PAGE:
Tribeca: Director of 'The Canal' on Six of His Horror Film Inspirations
Irish helmer Ivan Kavanagh reveals the childhood diet of macabre movies that led to his frightening new film, set to be distributed by The Orchard.
"I don't think anyone could quite picture it," director Ivan Kavanagh says of his vision behind the psychological horror film The Canal. Picked up by distribution company The Orchard after its debut at the 2014 Tribeca Film Festival, The Canal stars Rupert Evans (Hellboy) as David, a film archivist who unearths historical footage revealing his home to be the location of a horrific, turn-of-the-century murder. The revelation coincides with a series of ghastly events in his own life, prompting David to wonder if otherworldly forces could be at work.
"When I have a nightmare, it's not censored," the director says of finding the inspiration for his kaleidoscopic vision. "You have nightmares where you wake up and say, 'How did that image get in my head?' That's the feeling I wanted."
Sitting down with THR at the festival, Kavanagh showed off his cinephilia, revealing a few of the horror classics that inspired The Canal:
Rosemary's Baby (1968)
"That changed my life. I remember I was seven or eight, and I got up in the middle of the night and my mother and father were in the living room watching the end of Rosemary's Baby. It was the scene where she looks into the crib and says, 'What have you done to his eyes?' and that amazing Krzysztof Komeda music comes on. And it just terrified me and stayed in my memory for 15 years until I watched it again. [For The Canal], I wanted to create a psychological horror film where every scene is from one person's point of view, a nightmare atmosphere where the nightmare increases as the film goes along, as the protagonist becomes maybe more psychotic."
Don't Look Now (1973), Bad Timing (1980)
"As a teenager I was obsessed with [Nicolas Roeg], who was a big influence on this film. Those big splashes of red. The encroaching dread. And experimental-type editing, elliptical edits. We have moments of that in The Canal. We experimented with one-frame edits throughout the film, subliminal shots in it. Which tell the real story of what's going on. I'm probably the only one who ever noticed. I love the way Nicolas Roeg edits his films. Anything is possible. It was rapid and taut. I've edited all my own films except for this one. [My editor] Robin Hill did Kill List. I was very careful about choosing -- I wanted someone who wanted to experiment and someone I could learn from. I wanted to push the edit to a breaking point."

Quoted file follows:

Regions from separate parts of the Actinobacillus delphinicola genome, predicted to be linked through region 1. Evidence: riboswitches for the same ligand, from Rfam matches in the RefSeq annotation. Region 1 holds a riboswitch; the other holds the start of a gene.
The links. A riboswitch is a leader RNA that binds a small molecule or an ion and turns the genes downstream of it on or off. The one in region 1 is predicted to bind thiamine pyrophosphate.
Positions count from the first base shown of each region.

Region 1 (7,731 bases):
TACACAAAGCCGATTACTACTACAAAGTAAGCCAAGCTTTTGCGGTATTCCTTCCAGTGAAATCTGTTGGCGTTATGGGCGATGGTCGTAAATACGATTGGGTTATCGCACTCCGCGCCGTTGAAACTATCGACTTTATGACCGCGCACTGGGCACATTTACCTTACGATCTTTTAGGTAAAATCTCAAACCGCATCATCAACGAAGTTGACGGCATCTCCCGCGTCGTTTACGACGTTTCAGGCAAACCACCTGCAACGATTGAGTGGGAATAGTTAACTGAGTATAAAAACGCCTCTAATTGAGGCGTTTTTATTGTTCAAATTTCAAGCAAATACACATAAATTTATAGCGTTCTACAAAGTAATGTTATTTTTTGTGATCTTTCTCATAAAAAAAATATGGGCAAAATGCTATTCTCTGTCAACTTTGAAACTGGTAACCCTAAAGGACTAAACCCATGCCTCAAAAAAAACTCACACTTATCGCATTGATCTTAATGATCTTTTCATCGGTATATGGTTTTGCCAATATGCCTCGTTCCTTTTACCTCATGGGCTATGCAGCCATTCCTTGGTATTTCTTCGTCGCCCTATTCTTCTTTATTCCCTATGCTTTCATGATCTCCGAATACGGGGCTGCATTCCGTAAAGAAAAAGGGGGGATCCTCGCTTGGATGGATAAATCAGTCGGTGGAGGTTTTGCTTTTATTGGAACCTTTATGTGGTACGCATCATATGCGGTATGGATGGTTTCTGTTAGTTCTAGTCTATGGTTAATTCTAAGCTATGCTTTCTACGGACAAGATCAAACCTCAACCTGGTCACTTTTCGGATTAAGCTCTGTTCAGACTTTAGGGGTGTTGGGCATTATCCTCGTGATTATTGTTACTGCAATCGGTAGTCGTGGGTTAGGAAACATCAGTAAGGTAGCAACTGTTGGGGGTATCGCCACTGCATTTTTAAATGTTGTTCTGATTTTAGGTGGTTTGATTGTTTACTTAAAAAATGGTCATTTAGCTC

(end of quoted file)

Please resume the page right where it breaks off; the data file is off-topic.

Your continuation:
The Texas Chainsaw Massacre (1974)
"When I was 18 I went to see The Texas Chainsaw Massacre. It was banned for a long time. I was expecting an exploitation film, which it's still sold as. I came out there and it was like a waking nightmare. They did it through this visceral sound design. It changed the way I thought about sound in film. Another was Fire Walk with Me, the David Lynch film. It's not realistic sound at all, but it seems to fit the mood of each scene. That's what I tried to do with this film. Especially the more fantastical sequences -- they're not realistic but it feels right based on what's happening in his mind. Also, the juxtaposition of very quiet sequences with suddenly loud, jarringly loud sequences. "
"I grew up in the ’80s and in the U.K. and Ireland we had 'Video Nasty.' All these banned films. Thriller Killer, Texas Chainsaw Massacre, Evil Dead, Zombie Flesh Eaters. But you could get underground bootleg copies, passed around at school. We didn't have a video recorder, we had one quite late. But I used to stare through the windows of video stores and dream about what these films [were]. One that stayed with me was Videodrome. I used to dream of what it was like. The actual film was nothing like what I dreamed of -- it was better."
Cries and Whispers (1972)
"My favorite filmmaker is Ingmar Bergman. Cries and Whispers terrified me as a child. I can't believe my parents let me watch that as a child. There's one scene in the film, after the sister dies a horrible, harrowing death, there's a scene where the two remaining sisters have individual dream sequences. Really experimental. But there's one Liv Ullmann has of her sister talking to her while lying dead. I had nightmares about that for week. The idea that a person that's dead could be talking! I watch Bergman every time I feel down about cinema, I watch Cries and Whispers or Persona or Winter Light. It would be great if someone writes to me in 20 years and says, 'I saw The Canal when I was seven and I shouldn't have been watching it but it changed my life for the better.'"